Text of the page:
When the housing bubble burst in 2006, U.S. policymakers looked to Japan for clues about what to do —and not do — in response. Their attention is shifting to Europe as the U.S. gets set to follow that region with an attack on its budget deficit.
Among the lessons being drawn: Don't put off budget action until the financial markets demand it; big, immediate cuts aren't always the best way to reduce deficits; and central bankers should be ready to try to offset the economic impact of fiscal contraction.
“The lesson of Europe is, don't wait until you're in a crisis to act. Do it now,” said Alice Rivlin, the founding director of the Congressional Budget Office. “The other lesson is that austerity is not a good prescription for weak economies.”
The stock market would benefit if the U.S. avoids the so-called fiscal cliff and reaches a deal to put the deficit on a decreasing path, said Jack Ablin, who helps oversee about $65 billion in assets as chief investment officer at BMO Private Bank.
“A credible plan would build confidence among investors,” he said.
Stock prices slumped in the days following the election, partly on concern that Congress will allow about $607 billion in automatic spending cuts and tax increases to go ahead next year.
“This would be self-inflicted, disorderly contraction that would unambiguously push our country into recession,” said Mohamed El-Erian, chief executive of Pacific Investment Management Co. LLC, which oversees more than $1.9 trillion in assets.
The center of fiscal restraint is rotating toward the U.S. from Europe, analysts at Barclays PLC said in an Oct. 11 report.
Belt-tightening is “a big theme globally, and there's going to be more focus on the U.S., which, in terms of fiscal consolidation, has done very little,” said Laurent Fransolet, head of European interest rate strategy at Barclays.
The U.S. has run deficits for 11 straight years, with a shortfall of more than $1 trillion in each of the last four years.
That has pushed publicly held debt as a percentage of gross domestic product to 67%, from 36% in 2007, according to data from the Office of Management and Budget.
The deficit for the fiscal year ended Sept. 30 was equivalent to 7% of the economy.
Some eurozone members have been forced into a swifter reckoning by investors' pushing up yields on their bonds -— a problem the U.S. has not faced so far.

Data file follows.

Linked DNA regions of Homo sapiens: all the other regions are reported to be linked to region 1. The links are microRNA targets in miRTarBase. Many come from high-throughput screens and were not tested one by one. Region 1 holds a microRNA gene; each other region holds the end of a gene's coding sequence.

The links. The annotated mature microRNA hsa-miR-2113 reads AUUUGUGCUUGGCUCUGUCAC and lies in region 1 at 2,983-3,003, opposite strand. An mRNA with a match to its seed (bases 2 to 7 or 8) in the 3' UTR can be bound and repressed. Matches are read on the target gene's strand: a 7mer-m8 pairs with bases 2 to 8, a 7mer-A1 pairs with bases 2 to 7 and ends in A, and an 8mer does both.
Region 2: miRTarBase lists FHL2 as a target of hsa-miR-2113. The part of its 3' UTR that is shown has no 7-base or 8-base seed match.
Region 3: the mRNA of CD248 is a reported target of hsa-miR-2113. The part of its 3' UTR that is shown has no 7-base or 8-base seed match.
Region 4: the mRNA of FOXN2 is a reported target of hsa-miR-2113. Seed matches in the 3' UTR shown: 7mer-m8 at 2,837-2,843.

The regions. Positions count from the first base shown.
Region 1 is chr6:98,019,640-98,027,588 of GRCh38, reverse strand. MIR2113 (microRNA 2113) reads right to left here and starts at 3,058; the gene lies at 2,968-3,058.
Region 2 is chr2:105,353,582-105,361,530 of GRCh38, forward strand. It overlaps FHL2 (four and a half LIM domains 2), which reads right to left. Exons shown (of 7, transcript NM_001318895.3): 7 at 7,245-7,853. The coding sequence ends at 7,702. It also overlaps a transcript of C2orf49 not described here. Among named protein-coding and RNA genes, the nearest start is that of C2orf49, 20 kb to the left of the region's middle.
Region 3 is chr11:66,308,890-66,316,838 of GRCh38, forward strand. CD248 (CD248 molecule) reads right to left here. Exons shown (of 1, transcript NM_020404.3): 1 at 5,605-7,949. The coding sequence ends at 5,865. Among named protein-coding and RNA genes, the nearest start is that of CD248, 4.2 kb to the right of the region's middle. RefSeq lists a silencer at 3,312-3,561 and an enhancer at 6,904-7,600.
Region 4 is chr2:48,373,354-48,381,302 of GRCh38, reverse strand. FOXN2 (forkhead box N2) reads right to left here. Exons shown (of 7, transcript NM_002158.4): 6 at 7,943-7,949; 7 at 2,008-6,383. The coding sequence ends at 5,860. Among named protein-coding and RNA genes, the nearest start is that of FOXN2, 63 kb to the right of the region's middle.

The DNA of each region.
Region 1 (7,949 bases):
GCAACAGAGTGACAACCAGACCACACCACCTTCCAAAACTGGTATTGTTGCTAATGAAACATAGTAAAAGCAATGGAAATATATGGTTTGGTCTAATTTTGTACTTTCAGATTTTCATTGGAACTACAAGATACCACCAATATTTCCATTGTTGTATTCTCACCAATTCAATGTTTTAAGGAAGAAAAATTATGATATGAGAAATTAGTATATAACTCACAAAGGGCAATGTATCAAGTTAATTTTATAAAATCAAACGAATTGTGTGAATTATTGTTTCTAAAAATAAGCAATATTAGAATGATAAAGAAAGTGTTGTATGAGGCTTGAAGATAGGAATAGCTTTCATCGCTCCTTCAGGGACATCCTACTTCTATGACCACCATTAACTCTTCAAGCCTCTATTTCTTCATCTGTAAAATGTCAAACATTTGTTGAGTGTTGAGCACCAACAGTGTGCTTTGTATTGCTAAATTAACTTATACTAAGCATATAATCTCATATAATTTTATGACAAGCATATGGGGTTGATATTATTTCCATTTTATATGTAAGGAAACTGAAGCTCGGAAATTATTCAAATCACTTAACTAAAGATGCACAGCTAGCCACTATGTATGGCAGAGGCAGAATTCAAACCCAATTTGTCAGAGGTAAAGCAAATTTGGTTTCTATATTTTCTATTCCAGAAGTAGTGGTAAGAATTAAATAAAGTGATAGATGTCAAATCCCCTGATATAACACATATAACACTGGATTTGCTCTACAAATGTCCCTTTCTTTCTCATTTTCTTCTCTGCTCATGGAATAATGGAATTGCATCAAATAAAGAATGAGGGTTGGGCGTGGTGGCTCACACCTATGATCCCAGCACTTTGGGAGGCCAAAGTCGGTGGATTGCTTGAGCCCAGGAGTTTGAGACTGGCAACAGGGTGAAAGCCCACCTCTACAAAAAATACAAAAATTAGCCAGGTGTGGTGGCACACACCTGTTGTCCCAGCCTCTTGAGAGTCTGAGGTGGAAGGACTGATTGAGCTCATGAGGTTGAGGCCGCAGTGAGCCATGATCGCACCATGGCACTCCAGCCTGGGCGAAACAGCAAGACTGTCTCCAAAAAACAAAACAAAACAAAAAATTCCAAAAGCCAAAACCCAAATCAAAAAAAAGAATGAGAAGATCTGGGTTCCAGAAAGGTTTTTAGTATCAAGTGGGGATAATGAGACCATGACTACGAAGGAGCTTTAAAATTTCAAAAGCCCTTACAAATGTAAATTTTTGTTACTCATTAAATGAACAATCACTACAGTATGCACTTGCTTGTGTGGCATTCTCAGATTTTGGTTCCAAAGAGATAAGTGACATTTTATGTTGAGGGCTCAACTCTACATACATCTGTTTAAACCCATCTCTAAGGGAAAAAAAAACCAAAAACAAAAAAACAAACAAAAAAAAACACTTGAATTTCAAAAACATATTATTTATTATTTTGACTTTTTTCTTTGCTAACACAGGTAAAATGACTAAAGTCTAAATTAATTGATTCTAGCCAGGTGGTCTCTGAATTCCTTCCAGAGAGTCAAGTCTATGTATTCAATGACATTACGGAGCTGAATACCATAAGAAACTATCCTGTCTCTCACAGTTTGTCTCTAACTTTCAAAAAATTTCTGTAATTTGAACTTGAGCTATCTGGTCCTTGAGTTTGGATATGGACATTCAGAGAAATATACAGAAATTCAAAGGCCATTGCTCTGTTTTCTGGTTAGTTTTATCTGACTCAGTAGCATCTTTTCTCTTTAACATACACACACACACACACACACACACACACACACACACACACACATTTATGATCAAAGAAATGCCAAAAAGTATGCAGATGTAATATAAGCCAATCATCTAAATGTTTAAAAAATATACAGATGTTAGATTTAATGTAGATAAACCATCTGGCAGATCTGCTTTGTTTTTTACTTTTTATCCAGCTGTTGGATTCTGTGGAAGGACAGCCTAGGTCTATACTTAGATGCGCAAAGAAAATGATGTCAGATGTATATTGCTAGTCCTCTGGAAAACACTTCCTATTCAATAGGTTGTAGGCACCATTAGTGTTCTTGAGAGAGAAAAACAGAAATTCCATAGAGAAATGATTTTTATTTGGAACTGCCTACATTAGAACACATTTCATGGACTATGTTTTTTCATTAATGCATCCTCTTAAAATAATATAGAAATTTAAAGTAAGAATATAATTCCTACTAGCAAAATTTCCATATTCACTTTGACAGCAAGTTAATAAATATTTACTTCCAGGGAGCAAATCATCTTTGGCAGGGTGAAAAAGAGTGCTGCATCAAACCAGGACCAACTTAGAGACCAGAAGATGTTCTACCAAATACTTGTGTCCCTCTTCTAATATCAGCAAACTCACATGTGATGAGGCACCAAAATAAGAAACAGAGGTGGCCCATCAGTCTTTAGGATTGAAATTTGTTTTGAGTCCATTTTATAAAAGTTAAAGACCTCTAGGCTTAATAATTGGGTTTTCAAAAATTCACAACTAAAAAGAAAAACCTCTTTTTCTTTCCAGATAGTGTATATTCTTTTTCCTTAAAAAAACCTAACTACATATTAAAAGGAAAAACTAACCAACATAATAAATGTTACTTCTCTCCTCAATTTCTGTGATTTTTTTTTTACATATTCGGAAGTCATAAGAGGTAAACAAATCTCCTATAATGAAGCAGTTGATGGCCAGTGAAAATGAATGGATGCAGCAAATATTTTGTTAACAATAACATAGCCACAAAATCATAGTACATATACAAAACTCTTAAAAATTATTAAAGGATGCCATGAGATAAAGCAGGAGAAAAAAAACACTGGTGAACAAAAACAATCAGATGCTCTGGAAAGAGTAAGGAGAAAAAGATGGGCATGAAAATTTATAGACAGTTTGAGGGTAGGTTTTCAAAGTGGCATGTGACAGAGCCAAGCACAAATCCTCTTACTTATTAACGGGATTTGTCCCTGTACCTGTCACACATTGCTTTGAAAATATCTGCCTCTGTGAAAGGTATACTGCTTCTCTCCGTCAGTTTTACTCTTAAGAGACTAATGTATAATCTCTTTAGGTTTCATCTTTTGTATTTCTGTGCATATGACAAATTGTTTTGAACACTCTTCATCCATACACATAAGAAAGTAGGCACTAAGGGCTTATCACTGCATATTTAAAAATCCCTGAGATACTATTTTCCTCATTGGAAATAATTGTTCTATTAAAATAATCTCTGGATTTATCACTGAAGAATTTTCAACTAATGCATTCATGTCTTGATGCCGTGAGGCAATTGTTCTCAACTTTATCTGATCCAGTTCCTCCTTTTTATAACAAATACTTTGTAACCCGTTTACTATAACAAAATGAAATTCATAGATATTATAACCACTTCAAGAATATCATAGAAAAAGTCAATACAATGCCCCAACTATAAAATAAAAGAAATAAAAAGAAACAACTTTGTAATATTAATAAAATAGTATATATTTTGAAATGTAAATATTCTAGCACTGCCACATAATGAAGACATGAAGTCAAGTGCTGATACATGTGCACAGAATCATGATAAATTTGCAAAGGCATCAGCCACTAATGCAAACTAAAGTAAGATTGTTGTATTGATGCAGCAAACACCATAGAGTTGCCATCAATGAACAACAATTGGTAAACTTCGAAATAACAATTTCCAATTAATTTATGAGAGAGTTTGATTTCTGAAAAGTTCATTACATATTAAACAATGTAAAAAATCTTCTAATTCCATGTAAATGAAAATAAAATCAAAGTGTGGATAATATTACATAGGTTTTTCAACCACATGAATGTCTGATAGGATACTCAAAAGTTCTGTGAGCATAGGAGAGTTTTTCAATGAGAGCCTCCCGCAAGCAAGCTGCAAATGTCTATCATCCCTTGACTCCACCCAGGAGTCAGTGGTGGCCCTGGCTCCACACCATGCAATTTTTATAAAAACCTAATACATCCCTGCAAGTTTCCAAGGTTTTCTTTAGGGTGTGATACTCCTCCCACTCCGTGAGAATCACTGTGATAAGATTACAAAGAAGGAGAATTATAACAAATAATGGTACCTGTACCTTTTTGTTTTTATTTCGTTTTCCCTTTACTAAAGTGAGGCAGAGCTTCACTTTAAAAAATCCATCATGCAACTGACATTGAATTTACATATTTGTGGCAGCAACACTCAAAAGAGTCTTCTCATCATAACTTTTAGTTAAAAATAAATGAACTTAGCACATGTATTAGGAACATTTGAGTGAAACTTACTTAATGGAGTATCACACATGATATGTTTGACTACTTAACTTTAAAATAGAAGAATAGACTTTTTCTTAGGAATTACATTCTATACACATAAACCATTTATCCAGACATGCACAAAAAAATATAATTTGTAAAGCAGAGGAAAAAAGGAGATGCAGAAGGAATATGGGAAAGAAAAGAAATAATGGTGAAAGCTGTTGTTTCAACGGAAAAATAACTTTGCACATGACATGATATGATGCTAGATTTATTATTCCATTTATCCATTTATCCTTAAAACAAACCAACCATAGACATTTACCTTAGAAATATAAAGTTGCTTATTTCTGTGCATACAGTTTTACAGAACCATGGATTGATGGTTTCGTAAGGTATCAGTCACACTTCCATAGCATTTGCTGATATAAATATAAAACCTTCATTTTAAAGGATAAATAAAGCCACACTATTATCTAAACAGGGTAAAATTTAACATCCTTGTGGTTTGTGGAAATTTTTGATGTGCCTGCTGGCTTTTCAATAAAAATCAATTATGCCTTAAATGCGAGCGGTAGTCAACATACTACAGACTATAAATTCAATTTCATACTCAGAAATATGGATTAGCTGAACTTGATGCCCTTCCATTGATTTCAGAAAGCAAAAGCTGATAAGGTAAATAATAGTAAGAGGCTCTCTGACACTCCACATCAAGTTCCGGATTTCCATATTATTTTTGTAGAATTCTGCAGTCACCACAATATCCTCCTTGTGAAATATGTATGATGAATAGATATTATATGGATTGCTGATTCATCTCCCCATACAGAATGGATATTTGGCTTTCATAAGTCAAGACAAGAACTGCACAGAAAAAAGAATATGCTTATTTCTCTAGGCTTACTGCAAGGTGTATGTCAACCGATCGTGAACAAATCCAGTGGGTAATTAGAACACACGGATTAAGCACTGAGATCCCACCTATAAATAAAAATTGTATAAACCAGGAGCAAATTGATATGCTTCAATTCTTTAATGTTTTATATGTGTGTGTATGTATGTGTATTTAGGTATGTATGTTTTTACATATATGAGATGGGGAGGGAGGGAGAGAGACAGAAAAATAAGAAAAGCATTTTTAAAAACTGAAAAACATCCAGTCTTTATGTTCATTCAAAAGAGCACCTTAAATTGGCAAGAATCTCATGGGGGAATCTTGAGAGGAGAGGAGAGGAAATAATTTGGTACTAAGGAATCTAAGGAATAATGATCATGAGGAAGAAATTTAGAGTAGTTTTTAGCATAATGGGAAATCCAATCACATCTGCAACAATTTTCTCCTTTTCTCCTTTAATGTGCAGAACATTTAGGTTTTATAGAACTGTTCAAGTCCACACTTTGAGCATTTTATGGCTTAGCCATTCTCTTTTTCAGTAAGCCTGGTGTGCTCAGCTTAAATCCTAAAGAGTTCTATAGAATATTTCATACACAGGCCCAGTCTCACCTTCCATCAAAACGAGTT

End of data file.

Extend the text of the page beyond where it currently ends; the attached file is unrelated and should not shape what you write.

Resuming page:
The European Commission predicts that the Greek economy will shrink for a sixth straight year in 2013, contracting 4.2% after this year's 6% slide. Unemployment there is over 25%.
Portugal will lose 1% and Ireland will eke out growth of just 1.1%, according to the commission.
The experience of Europe's peripheral countries shows that U.S. policymakers should tackle swelling debt before investors compel them to do so, said Mark Zandi, chief economist at Moody's Analytics Inc.
“You don't want to address these problems in the middle of a fiscal crisis, because the costs will be enormous,” he said.
Britain, on the other hand, was not propelled into action by rising bond yields when the government of Prime Minister David Cameron began its deficit-busting drive in 2010.
The U.K. followed the same blueprint as its eurozone brethren, though, front-loading tax and spending cuts in the most severe fiscal tightening since that in the aftermath of World War II.
The result of the moves: a double-dip recession from which the British economy is just now recovering. The commission predicts that GDP will grow 0.9% in 2013 after shrinking 0.3% this year.
“The Brits learned the hard way that you can do a lot of damage if you don't phase in fiscal consolidation, especially when the economy is weak,” said Nariman Behravesh, chief economist at IHS Inc.
However, Britain managed to emerge from its recession sooner than some of its counterparts because the Bank of England has used unorthodox monetary measures to pump up the economy, Mr. Behravesh said.
In trying to cut debt as a share of the economy, policymakers also must focus on promoting growth, Mr. El-Erian said.
Failure to do so in Europe has often meant that austerity ended up hurting the economy so much that it worked against debt reduction.
For example, the commission forecasts that Greek debt will rise to 188.9% of GDP in 2014, from 176.7% this year. Under the country's second bailout agreement, debt was seen peaking at 167% of GDP in 2013.